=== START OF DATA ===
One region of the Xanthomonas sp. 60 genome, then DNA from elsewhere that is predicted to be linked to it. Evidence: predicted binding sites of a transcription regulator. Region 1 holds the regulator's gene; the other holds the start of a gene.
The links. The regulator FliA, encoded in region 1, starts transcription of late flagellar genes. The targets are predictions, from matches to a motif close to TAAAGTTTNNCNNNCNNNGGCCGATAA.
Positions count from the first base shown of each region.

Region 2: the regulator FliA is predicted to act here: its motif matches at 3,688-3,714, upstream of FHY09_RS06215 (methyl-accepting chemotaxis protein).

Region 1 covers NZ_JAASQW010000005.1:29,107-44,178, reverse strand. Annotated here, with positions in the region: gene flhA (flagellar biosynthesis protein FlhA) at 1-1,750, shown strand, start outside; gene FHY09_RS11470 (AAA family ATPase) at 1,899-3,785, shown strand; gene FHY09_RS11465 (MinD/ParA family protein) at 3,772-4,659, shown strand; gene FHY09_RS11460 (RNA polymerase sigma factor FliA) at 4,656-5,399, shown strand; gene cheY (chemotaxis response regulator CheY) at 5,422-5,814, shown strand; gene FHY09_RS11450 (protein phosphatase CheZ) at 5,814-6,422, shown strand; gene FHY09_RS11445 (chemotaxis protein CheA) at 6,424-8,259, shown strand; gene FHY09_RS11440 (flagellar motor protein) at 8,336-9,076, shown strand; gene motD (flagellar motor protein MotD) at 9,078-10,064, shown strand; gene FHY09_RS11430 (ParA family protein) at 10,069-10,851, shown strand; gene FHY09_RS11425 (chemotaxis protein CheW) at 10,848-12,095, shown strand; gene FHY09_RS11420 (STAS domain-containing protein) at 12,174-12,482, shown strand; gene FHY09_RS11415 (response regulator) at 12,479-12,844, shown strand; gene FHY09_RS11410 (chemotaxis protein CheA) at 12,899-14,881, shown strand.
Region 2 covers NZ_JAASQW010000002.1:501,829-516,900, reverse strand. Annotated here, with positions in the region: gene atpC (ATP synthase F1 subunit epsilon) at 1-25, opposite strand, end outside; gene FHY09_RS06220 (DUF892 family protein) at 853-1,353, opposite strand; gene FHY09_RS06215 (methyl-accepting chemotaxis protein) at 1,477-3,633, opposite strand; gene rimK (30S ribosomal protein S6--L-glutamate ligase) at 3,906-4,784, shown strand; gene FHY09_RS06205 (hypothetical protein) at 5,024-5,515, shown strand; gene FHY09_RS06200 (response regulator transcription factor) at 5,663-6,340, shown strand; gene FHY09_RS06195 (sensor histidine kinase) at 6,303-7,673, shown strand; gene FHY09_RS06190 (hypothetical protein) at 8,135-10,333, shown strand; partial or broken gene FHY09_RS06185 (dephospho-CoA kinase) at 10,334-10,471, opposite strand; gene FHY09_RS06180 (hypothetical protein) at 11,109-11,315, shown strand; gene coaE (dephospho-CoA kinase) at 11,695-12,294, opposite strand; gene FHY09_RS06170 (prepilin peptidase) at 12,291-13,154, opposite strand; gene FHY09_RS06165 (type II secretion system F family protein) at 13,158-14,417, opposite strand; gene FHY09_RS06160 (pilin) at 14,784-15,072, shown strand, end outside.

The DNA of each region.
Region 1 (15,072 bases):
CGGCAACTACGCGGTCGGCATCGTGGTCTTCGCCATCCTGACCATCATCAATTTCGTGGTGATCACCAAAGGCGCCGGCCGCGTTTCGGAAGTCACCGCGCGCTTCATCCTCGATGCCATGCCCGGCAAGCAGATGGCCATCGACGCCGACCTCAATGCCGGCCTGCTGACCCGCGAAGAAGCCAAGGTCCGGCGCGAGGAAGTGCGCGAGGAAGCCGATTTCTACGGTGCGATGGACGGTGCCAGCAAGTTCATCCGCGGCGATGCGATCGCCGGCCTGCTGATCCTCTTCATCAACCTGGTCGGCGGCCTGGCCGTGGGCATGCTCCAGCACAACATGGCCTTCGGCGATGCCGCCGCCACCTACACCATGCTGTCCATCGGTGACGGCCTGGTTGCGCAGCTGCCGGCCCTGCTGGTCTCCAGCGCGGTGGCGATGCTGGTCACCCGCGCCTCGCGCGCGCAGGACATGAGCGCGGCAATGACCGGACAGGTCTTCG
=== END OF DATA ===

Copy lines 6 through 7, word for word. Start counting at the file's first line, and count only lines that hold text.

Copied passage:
Region 2 covers NZ_JAASQW010000002.1:501,829-516,900, reverse strand. Annotated here, with positions in the region: gene atpC (ATP synthase F1 subunit epsilon) at 1-25, opposite strand, end outside; gene FHY09_RS06220 (DUF892 family protein) at 853-1,353, opposite strand; gene FHY09_RS06215 (methyl-accepting chemotaxis protein) at 1,477-3,633, opposite strand; gene rimK (30S ribosomal protein S6--L-glutamate ligase) at 3,906-4,784, shown strand; gene FHY09_RS06205 (hypothetical protein) at 5,024-5,515, shown strand; gene FHY09_RS06200 (response regulator transcription factor) at 5,663-6,340, shown strand; gene FHY09_RS06195 (sensor histidine kinase) at 6,303-7,673, shown strand; gene FHY09_RS06190 (hypothetical protein) at 8,135-10,333, shown strand; partial or broken gene FHY09_RS06185 (dephospho-CoA kinase) at 10,334-10,471, opposite strand; gene FHY09_RS06180 (hypothetical protein) at 11,109-11,315, shown strand; gene coaE (dephospho-CoA kinase) at 11,695-12,294, opposite strand; gene FHY09_RS06170 (prepilin peptidase) at 12,291-13,154, opposite strand; gene FHY09_RS06165 (type II secretion system F family protein) at 13,158-14,417, opposite strand; gene FHY09_RS06160 (pilin) at 14,784-15,072, shown strand, end outside.

The DNA of each region.